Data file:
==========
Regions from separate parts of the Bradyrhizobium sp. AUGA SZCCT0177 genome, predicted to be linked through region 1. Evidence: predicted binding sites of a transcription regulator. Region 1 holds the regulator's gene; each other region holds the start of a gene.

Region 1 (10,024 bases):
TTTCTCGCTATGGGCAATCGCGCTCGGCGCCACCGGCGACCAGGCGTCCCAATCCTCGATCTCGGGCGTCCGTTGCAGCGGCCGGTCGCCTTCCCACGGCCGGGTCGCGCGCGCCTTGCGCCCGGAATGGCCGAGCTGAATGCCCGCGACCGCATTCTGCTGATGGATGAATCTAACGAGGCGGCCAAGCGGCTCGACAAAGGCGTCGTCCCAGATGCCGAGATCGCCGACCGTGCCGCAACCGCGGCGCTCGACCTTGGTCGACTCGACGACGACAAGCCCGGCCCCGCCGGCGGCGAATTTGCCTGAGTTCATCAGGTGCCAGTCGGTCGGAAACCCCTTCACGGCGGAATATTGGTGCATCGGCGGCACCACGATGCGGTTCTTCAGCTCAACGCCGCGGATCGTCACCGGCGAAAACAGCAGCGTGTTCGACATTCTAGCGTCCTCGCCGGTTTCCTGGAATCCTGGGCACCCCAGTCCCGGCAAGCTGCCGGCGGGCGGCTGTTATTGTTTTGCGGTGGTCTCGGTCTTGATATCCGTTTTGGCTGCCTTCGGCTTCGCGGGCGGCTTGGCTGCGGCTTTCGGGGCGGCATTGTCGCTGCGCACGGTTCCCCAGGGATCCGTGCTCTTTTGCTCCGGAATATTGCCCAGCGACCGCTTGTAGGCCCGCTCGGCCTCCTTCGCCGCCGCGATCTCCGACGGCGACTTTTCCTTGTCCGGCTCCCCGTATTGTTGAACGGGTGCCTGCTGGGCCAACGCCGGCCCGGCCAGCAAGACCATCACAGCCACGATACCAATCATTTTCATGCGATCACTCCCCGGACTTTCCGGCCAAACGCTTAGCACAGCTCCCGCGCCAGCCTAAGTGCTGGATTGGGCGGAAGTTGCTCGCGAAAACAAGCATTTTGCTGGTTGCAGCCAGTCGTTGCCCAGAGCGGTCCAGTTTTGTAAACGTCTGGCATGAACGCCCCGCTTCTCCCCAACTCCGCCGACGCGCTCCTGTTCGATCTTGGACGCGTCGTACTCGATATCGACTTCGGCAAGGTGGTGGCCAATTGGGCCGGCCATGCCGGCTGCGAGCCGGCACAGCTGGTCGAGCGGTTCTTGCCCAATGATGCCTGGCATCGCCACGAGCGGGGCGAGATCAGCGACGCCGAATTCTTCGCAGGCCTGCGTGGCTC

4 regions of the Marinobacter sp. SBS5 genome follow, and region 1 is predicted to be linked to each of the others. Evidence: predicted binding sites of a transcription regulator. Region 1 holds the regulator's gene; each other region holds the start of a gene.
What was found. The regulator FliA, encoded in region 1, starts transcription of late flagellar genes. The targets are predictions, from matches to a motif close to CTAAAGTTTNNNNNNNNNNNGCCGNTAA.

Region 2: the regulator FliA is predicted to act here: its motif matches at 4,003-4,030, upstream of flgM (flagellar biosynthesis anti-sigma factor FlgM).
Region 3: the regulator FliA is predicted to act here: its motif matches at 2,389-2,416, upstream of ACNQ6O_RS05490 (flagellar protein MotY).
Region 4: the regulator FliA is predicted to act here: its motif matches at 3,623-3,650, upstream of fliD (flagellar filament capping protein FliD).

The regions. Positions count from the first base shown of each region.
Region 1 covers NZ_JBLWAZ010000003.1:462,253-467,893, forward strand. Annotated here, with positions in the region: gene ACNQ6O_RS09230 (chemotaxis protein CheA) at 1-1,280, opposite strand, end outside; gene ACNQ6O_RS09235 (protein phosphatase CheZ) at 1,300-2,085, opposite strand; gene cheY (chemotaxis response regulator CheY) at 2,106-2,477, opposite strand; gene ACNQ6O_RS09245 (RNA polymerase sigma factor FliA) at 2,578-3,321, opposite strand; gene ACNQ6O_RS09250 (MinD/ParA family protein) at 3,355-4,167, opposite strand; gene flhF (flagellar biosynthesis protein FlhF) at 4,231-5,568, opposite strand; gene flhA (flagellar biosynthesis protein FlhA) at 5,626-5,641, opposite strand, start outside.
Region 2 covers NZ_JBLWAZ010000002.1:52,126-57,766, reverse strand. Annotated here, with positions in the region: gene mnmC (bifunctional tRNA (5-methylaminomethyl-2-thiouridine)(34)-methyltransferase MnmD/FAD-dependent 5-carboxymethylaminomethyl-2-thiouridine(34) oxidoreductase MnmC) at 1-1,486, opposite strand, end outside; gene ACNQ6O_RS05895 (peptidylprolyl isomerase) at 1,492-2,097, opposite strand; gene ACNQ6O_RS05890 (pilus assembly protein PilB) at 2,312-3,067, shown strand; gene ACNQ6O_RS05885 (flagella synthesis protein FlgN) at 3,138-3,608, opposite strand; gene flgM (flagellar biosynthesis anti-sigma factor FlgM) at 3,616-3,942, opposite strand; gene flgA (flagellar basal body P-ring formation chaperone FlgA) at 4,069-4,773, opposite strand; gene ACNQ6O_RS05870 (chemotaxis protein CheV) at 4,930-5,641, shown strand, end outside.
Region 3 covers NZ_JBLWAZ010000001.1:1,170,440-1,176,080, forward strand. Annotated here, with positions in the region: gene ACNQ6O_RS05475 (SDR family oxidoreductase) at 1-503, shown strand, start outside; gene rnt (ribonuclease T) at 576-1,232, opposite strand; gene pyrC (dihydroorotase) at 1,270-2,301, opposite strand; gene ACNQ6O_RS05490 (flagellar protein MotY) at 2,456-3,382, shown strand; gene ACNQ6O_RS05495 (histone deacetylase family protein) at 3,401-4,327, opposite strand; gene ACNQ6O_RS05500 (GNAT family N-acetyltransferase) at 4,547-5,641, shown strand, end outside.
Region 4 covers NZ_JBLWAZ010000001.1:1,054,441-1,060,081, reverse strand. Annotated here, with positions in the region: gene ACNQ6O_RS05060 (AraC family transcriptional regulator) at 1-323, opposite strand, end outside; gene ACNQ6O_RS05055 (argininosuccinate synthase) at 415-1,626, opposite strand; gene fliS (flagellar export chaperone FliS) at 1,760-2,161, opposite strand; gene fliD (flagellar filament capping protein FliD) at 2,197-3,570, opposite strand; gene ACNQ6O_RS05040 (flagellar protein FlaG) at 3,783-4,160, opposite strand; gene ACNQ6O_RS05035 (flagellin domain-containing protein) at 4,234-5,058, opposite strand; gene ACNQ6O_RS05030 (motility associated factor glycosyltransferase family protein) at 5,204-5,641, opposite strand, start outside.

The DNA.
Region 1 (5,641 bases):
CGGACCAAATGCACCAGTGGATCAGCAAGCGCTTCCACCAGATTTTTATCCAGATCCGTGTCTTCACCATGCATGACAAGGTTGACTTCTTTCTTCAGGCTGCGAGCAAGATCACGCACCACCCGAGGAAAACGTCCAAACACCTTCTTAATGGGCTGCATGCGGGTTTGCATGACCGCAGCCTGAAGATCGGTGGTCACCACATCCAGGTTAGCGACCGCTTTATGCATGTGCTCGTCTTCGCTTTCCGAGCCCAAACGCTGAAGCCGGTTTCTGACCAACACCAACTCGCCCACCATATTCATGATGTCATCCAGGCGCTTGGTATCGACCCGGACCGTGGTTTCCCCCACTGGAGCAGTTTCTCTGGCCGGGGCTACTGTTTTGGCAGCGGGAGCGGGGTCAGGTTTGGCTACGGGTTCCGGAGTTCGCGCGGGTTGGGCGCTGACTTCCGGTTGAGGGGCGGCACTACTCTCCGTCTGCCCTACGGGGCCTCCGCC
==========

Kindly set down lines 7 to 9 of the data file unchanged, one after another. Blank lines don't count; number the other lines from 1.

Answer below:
Region 3: the regulator FliA is predicted to act here: its motif matches at 2,389-2,416, upstream of ACNQ6O_RS05490 (flagellar protein MotY).
Region 4: the regulator FliA is predicted to act here: its motif matches at 3,623-3,650, upstream of fliD (flagellar filament capping protein FliD).

The regions. Positions count from the first base shown of each region.